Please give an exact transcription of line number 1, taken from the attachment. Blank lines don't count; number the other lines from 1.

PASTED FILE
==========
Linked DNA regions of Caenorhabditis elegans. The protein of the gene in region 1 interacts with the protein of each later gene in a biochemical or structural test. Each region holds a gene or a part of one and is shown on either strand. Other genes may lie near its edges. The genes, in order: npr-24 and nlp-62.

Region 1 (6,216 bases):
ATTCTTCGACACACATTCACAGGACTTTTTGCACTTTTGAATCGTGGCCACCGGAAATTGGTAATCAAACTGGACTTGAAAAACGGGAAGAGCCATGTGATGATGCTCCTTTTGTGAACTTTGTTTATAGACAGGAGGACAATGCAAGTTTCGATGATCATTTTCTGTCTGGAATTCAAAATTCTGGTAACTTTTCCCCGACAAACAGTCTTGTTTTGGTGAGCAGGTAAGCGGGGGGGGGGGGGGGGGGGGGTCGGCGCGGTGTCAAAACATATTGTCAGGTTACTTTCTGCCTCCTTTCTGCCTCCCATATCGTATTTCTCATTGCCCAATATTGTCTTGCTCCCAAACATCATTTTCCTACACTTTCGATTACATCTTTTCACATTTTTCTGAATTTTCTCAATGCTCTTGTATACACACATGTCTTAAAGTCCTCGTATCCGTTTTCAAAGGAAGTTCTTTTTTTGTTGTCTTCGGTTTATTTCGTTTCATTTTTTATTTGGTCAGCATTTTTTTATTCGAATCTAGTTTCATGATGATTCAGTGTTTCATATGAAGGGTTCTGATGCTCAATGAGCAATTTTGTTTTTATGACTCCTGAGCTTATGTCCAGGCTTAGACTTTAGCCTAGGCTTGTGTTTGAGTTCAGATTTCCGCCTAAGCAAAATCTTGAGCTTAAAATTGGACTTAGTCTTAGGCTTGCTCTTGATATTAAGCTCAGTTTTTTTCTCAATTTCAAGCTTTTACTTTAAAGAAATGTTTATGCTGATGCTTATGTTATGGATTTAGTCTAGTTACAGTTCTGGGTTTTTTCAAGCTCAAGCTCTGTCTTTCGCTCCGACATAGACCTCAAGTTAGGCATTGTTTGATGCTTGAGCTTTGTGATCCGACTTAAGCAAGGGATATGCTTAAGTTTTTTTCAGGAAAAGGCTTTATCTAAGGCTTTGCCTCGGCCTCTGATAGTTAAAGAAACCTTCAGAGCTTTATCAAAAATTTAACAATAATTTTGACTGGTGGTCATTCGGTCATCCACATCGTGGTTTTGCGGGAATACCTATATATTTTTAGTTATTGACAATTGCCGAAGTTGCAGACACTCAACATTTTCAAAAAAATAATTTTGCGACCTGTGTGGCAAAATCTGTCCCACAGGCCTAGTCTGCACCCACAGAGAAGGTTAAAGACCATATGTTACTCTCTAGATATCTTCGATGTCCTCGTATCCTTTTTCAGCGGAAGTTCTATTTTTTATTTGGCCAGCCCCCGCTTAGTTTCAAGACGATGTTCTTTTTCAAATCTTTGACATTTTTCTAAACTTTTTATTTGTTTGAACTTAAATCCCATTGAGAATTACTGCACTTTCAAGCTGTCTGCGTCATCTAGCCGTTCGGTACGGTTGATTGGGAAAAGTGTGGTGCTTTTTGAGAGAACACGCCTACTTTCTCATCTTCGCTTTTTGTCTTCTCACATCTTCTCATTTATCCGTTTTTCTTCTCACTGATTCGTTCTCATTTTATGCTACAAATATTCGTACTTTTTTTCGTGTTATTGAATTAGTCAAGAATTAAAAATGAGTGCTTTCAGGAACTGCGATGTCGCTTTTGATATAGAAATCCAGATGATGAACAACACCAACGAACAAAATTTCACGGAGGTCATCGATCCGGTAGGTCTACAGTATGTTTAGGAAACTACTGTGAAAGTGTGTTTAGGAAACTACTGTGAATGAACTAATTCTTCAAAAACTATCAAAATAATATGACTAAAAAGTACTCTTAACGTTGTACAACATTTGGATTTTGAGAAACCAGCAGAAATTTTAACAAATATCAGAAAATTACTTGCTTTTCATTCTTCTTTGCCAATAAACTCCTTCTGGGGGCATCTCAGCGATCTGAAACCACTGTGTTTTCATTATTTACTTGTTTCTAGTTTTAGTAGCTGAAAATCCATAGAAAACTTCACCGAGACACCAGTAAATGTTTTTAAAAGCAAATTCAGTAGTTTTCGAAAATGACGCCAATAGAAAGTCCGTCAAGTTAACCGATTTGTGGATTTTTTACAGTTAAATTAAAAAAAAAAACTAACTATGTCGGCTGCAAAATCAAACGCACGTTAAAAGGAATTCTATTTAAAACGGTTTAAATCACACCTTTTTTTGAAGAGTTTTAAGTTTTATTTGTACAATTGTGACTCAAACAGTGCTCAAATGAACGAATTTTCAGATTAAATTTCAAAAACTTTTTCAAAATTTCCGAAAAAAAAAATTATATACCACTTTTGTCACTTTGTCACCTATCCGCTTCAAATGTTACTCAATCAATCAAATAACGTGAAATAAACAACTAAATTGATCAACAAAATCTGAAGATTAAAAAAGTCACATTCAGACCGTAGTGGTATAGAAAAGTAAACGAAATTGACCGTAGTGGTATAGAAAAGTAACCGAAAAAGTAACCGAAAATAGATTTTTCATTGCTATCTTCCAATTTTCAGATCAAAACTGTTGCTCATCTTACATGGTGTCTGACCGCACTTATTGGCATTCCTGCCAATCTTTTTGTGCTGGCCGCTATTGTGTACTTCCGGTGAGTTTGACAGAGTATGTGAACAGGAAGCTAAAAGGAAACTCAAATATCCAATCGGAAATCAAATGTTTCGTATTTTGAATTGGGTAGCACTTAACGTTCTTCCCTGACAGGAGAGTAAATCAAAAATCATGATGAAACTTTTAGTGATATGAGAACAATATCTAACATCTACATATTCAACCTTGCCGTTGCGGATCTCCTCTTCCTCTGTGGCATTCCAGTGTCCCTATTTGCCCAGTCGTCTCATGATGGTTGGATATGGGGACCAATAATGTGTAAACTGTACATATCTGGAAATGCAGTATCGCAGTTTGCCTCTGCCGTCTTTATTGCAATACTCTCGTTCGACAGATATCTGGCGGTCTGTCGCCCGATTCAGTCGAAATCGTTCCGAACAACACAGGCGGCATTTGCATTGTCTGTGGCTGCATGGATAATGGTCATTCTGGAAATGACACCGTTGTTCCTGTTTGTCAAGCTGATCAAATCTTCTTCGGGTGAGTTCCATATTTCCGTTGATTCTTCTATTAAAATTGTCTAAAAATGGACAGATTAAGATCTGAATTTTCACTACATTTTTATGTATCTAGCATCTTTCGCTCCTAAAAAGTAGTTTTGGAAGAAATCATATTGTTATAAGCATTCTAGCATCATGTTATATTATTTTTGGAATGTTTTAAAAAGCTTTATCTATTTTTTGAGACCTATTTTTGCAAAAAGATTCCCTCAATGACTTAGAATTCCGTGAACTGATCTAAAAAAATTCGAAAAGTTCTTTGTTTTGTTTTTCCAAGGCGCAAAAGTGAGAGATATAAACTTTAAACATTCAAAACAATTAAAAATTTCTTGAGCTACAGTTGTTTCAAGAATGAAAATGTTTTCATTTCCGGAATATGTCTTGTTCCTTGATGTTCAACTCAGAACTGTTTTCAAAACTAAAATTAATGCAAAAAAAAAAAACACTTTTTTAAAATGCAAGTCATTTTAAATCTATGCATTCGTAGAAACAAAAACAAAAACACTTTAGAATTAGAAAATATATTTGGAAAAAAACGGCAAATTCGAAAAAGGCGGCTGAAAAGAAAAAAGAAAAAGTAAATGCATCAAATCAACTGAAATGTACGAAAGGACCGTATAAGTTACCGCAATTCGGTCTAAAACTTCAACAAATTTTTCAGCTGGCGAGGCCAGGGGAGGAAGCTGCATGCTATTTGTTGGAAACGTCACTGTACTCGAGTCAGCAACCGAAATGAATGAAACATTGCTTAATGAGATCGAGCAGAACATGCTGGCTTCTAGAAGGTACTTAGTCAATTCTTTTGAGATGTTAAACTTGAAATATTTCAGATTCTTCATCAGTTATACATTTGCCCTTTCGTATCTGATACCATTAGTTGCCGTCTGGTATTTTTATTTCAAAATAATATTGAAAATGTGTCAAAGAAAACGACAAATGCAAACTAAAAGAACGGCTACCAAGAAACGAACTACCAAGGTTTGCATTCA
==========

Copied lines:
Linked DNA regions of Caenorhabditis elegans. The protein of the gene in region 1 interacts with the protein of each later gene in a biochemical or structural test. Each region holds a gene or a part of one and is shown on either strand. Other genes may lie near its edges. The genes, in order: npr-24 and nlp-62.